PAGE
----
On 14 October young volunteers on our Reading Activists programme, Jerry, Mabel, Prince, Olivia and Syed, spent 20 minutes grilling Neil Gaiman before he delivered our annual lecture. The following is written by Prince Austine, one of the Reading Activists.
Meeting Neil Gaiman
On the 14th October 2013, at the Barbican Centre in London, before a crowd of authors, ambassadors, youth volunteers, Reading Agency members, sponsors and Reading Activists, Neil Gaiman gave the Reading Agency's second annual lecture.
It kicked off with Reading Activists Mabel, Olivia, Jerry, Syed and myself taking part in a twenty minute Q and A session with the famous novelist, graphic novelist and screenwriter Neil. We were given the opportunity to truly discover more about Neil's work, himself as a person and his future plans.
A few of our questions centred on his cameo in the Simpsons, news regarding possible adaptations of his works and even the origins of the name for his character Coraline. After the Q and A and receiving autographs, we had the lecture.
Fiction as a 'gateway drug'
Neil's lecture mostly revolved around the importance of reading for pleasure especially for young people and how 'well meaning adults can easily destroy a child's love of reading: stop them reading what they enjoy, or give them worthy-but-dull books that you like, the 21st century equivalents of Victorian "improving" literature.' Neil believes that this will only lead to 'a generation convinced that reading is uncool and worse, unpleasant'.
Neil Gaiman spoke of fiction as being a 'gateway drug' to further reading and can very well lead a young person to 'discover that reading per se is pleasurable'. He went on to say that 'once you learn that, you're on the road to reading everything'.
This tied in well with his view on the future of libraries, in sight of the recent closure of some. He stressed our 'obligation as readers, writers and citizens' to 'support libraries. To use libraries, to encourage others to use libraries, to protest the closure of libraries,' and went on to say 'If you do not value libraries then you do not value information or culture or wisdom. You are cutting off the voices of the past and you are damaging the future'. Furthermore he said: 'If we mess it up and turn children away from reading and from books, we've lessened our own future and diminished theirs'.
More than just a place where books are stored
Neil's lecture defined a library as more than just a place where books are stored but a place for information in its various forms, from the free usage of internet, to books in the numerous formats, from paper to digital to audio, Neil also named librarians as people 'who can help you navigate that world.'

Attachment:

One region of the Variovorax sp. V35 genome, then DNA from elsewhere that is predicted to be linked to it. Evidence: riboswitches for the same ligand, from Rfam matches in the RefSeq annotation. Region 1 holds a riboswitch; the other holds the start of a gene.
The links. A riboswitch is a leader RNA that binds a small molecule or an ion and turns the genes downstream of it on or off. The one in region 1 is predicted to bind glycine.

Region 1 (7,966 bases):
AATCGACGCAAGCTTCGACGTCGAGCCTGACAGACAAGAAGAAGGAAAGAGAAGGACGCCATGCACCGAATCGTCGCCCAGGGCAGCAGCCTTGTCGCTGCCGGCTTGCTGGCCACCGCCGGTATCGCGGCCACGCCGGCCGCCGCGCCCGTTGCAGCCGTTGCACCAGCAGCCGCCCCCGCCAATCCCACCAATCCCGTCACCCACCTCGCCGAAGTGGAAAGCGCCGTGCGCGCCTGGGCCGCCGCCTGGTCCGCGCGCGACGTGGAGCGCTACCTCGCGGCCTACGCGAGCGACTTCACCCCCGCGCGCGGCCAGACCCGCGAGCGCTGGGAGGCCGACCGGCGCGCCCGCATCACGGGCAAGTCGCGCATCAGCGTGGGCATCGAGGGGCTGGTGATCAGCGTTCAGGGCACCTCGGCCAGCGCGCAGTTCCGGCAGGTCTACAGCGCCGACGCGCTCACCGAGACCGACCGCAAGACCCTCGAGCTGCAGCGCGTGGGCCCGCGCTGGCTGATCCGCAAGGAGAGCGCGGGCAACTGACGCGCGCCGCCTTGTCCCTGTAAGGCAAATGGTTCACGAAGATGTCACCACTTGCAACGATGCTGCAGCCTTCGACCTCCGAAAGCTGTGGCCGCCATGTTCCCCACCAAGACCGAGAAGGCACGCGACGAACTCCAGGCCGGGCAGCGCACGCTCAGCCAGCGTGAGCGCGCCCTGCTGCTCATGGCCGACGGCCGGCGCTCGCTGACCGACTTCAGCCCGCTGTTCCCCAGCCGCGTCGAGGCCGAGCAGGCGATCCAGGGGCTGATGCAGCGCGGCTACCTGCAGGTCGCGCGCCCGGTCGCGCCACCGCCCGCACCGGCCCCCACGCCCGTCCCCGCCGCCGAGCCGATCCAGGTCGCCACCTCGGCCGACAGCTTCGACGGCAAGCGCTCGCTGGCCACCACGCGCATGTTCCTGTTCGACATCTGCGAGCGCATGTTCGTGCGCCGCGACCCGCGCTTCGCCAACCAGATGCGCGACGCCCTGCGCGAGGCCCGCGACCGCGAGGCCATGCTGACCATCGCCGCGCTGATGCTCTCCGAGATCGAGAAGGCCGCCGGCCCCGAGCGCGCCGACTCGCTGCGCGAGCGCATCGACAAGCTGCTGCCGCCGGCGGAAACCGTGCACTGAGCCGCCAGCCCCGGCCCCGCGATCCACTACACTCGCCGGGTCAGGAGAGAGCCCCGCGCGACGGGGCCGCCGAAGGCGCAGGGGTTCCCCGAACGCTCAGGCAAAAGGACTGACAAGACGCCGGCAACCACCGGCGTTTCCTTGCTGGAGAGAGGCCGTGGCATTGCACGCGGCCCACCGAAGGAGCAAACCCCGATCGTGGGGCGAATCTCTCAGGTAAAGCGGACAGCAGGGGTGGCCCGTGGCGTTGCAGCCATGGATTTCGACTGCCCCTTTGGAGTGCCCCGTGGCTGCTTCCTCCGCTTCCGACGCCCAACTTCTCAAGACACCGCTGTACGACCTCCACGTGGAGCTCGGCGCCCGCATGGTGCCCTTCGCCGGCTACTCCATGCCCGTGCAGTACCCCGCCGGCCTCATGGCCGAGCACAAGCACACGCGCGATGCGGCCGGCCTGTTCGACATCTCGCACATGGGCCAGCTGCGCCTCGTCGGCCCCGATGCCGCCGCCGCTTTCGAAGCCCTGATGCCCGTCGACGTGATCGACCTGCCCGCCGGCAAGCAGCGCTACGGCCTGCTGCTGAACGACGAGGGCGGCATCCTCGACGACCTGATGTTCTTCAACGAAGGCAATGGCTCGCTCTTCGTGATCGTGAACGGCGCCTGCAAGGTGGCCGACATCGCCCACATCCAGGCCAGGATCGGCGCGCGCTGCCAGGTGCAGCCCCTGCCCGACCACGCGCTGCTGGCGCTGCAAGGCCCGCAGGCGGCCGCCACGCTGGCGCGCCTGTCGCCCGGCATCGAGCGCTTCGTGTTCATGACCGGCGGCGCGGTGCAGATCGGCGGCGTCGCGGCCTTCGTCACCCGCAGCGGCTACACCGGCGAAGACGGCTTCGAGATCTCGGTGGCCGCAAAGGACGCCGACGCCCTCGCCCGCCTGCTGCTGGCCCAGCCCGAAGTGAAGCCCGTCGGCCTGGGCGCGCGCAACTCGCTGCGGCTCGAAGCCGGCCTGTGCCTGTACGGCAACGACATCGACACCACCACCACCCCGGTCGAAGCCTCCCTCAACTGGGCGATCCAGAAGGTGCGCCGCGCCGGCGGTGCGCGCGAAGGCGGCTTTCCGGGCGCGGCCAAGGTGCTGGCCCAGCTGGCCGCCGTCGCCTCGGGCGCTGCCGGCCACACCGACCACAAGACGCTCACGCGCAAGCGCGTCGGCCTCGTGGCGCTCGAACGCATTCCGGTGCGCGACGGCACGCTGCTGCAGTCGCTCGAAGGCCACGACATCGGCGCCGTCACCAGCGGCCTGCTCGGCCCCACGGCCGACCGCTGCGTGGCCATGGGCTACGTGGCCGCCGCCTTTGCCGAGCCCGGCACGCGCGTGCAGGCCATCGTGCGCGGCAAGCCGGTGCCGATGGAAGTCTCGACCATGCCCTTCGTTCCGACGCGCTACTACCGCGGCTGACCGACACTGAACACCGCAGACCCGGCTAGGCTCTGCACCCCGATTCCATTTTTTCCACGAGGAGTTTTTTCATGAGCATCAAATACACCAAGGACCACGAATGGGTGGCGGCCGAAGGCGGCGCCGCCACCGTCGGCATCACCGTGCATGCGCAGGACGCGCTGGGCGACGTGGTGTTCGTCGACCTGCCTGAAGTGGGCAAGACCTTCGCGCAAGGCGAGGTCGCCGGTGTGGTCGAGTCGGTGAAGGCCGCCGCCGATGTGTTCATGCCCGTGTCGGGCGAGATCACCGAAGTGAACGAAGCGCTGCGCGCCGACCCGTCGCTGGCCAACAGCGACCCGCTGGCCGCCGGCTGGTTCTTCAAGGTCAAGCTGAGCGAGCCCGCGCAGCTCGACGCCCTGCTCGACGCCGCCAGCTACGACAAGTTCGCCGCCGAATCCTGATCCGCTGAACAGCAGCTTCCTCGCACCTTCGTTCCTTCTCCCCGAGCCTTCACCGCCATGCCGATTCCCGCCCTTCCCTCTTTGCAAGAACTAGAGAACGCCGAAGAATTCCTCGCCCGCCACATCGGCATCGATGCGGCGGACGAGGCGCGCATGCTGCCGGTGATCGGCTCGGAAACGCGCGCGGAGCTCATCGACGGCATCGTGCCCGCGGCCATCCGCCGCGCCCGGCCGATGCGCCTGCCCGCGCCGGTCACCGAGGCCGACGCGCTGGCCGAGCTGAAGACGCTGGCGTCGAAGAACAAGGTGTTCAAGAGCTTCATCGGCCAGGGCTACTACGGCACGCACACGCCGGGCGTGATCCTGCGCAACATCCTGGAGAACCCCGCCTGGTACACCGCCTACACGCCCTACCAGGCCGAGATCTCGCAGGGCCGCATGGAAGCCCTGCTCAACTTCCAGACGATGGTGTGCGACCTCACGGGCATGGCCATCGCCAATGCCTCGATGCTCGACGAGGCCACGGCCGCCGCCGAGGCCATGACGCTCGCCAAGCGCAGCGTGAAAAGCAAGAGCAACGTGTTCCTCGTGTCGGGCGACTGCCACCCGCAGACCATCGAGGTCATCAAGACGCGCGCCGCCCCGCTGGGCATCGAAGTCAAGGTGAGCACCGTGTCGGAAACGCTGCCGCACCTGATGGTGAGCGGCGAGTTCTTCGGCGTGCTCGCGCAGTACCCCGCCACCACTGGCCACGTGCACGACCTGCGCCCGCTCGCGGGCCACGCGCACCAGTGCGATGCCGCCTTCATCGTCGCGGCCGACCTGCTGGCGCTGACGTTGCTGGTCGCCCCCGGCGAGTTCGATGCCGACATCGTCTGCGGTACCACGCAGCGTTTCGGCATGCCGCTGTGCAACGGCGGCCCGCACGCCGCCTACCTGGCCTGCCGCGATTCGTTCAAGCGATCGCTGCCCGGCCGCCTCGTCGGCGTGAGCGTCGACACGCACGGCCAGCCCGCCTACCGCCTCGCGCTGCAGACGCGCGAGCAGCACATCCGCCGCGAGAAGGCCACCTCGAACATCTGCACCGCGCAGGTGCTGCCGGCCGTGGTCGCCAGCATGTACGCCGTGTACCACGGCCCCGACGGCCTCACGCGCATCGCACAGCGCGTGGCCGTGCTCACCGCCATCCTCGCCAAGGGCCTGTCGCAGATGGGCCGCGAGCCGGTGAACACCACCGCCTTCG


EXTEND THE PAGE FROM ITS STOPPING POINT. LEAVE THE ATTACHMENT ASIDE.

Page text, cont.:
Thus, Neil made a plea for us 'to preserve and protect knowledge' as found in libraries. He also made a just comparison with how 'we have an obligation to clean up after ourselves and to not leave our children with a world we've short-sightedly messed up', similar to how we should value reading and the maintenance of libraries, something which if not ensured would lead to the world we would have also 'short-sightedly messed up'.
However this is constantly seeming to be an inevitability with (sad to say) many young people, who find reading to be a mundane past time when there are so many other things to be doing, this lack of reading for pleasure in turn causing a future without books.
As a reader, Neil Gaiman's lecture has really inspired and empowered me, and since I cannot imagine a world without either libraries or books, the prospects told by Neil during the lecture definitely looks grim for the future.
It was a great event as a whole, and I am really appreciative to have been able to attend the event, meet the people I did met and listen to Neil.
Read reports on the lecture by Reading Activists Olivia and Mabel.
Join the debate - tell us what you'd like to see in the library of the future via Twitter, Facebook or email firstname.lastname@example.org.
Read more about our annual lecture given by Neil Gaiman. You can also watch and read the full lecture.
Catch up with what people said about the lecture on social media via our #ReadingAgencyLecture storify.